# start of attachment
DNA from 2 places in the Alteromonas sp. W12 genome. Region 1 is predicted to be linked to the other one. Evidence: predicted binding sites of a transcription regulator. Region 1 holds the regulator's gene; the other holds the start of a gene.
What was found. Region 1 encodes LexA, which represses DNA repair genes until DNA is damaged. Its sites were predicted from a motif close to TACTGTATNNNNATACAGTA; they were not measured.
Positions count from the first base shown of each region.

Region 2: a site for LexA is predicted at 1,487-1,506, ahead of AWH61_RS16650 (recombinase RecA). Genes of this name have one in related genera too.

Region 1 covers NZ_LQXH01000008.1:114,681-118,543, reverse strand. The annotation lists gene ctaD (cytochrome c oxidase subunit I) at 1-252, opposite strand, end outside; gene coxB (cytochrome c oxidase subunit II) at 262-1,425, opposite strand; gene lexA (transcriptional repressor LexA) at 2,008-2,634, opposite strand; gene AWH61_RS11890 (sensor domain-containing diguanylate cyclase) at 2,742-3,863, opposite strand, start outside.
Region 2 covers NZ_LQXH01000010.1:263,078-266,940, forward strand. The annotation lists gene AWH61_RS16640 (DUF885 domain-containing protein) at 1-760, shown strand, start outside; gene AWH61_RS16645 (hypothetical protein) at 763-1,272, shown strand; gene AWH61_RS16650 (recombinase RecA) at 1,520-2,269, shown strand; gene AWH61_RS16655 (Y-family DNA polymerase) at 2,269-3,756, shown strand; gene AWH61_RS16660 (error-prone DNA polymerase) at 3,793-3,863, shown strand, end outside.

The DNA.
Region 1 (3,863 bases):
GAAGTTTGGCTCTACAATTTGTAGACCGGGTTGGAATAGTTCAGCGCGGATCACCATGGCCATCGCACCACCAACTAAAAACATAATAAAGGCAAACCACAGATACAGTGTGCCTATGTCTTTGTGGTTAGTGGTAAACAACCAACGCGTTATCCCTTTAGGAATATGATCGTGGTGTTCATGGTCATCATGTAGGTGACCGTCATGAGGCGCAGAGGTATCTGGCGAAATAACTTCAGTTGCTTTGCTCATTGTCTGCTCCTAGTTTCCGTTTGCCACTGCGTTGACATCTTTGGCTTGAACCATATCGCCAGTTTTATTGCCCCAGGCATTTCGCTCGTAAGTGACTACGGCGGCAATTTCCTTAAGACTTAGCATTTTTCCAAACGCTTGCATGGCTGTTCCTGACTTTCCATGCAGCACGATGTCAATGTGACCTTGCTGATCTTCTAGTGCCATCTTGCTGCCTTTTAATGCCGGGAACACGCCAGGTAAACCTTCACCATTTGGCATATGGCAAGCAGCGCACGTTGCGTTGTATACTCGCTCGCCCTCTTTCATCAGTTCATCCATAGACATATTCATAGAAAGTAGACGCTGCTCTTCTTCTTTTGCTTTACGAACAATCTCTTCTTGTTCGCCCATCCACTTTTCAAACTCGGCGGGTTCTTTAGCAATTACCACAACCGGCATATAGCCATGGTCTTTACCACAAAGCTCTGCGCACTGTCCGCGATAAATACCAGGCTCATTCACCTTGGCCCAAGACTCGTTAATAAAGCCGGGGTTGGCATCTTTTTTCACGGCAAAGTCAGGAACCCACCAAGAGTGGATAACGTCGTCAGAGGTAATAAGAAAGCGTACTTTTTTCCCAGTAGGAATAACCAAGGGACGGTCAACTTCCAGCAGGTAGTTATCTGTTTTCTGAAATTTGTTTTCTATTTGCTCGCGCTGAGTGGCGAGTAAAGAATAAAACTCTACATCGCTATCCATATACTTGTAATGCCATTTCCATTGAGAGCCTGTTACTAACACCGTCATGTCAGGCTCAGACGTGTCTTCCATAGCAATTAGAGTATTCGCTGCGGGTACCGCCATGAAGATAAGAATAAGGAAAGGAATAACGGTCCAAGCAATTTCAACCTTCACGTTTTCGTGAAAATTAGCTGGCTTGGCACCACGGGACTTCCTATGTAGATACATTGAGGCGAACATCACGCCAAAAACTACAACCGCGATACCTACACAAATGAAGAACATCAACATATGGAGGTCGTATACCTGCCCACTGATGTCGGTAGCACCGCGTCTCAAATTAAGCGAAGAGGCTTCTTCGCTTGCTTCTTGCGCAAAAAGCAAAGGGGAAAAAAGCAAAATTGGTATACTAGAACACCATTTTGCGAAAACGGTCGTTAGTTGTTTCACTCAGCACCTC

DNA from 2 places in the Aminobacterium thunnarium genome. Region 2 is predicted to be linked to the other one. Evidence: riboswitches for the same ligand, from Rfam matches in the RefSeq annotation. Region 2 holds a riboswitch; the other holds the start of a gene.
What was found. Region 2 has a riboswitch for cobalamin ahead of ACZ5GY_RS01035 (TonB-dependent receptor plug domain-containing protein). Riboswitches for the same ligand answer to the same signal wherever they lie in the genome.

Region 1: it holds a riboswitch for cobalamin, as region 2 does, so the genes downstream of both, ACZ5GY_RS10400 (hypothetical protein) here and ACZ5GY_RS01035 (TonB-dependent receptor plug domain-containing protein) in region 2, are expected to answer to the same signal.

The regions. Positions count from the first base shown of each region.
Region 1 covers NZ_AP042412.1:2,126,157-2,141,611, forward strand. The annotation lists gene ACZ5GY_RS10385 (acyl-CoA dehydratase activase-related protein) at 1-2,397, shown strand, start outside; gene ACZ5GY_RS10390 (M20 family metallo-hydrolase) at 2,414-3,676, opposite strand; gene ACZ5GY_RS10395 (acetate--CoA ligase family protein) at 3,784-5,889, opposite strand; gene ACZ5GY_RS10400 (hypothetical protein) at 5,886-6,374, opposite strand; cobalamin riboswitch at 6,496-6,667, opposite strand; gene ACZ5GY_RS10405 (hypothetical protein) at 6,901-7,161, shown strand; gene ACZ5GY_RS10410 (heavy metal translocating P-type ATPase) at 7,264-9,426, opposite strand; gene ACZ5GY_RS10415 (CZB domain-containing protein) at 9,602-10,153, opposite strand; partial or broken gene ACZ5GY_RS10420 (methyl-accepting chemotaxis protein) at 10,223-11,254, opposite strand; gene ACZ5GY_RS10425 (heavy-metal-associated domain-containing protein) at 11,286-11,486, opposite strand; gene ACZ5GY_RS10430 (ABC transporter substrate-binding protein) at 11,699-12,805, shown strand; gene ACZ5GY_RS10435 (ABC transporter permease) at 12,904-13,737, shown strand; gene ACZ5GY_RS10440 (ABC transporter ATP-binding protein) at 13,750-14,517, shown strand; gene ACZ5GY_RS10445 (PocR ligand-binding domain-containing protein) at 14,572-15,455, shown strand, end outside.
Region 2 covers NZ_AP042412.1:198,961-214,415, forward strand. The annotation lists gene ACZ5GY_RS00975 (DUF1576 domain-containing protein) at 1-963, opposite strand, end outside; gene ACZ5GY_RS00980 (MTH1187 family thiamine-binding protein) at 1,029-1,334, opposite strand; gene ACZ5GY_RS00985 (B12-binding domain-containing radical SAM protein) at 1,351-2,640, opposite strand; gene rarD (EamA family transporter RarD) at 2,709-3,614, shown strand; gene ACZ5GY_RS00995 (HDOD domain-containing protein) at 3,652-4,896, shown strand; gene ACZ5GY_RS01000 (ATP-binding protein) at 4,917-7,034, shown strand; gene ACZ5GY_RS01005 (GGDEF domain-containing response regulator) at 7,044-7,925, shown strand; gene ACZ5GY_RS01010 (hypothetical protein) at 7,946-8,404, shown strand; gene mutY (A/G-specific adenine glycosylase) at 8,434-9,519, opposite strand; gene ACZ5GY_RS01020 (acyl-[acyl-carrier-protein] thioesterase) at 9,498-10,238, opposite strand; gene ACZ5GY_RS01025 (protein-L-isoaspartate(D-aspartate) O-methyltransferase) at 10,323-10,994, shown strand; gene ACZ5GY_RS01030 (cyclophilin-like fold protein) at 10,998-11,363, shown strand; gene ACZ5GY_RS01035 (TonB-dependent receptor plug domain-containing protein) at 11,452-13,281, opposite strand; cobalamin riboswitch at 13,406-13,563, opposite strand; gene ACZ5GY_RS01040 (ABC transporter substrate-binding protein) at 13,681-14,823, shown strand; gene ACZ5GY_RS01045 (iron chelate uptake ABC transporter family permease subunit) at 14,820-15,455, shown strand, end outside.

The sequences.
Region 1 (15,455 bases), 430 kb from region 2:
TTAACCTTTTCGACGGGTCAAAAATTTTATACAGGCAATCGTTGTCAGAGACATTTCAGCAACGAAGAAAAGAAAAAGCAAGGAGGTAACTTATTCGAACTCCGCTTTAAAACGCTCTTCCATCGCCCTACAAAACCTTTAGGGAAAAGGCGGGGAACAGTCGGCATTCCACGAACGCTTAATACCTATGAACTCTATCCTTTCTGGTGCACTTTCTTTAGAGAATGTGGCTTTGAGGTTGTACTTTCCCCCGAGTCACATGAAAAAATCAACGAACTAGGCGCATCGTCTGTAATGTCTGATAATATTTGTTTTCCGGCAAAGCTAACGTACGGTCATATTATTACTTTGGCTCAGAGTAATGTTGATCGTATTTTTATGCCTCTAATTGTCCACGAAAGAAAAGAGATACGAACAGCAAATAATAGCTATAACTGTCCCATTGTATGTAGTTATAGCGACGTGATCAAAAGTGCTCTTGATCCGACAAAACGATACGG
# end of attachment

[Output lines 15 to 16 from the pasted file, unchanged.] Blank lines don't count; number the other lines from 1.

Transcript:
Region 2 covers NZ_AP042412.1:198,961-214,415, forward strand. The annotation lists gene ACZ5GY_RS00975 (DUF1576 domain-containing protein) at 1-963, opposite strand, end outside; gene ACZ5GY_RS00980 (MTH1187 family thiamine-binding protein) at 1,029-1,334, opposite strand; gene ACZ5GY_RS00985 (B12-binding domain-containing radical SAM protein) at 1,351-2,640, opposite strand; gene rarD (EamA family transporter RarD) at 2,709-3,614, shown strand; gene ACZ5GY_RS00995 (HDOD domain-containing protein) at 3,652-4,896, shown strand; gene ACZ5GY_RS01000 (ATP-binding protein) at 4,917-7,034, shown strand; gene ACZ5GY_RS01005 (GGDEF domain-containing response regulator) at 7,044-7,925, shown strand; gene ACZ5GY_RS01010 (hypothetical protein) at 7,946-8,404, shown strand; gene mutY (A/G-specific adenine glycosylase) at 8,434-9,519, opposite strand; gene ACZ5GY_RS01020 (acyl-[acyl-carrier-protein] thioesterase) at 9,498-10,238, opposite strand; gene ACZ5GY_RS01025 (protein-L-isoaspartate(D-aspartate) O-methyltransferase) at 10,323-10,994, shown strand; gene ACZ5GY_RS01030 (cyclophilin-like fold protein) at 10,998-11,363, shown strand; gene ACZ5GY_RS01035 (TonB-dependent receptor plug domain-containing protein) at 11,452-13,281, opposite strand; cobalamin riboswitch at 13,406-13,563, opposite strand; gene ACZ5GY_RS01040 (ABC transporter substrate-binding protein) at 13,681-14,823, shown strand; gene ACZ5GY_RS01045 (iron chelate uptake ABC transporter family permease subunit) at 14,820-15,455, shown strand, end outside.

The sequences.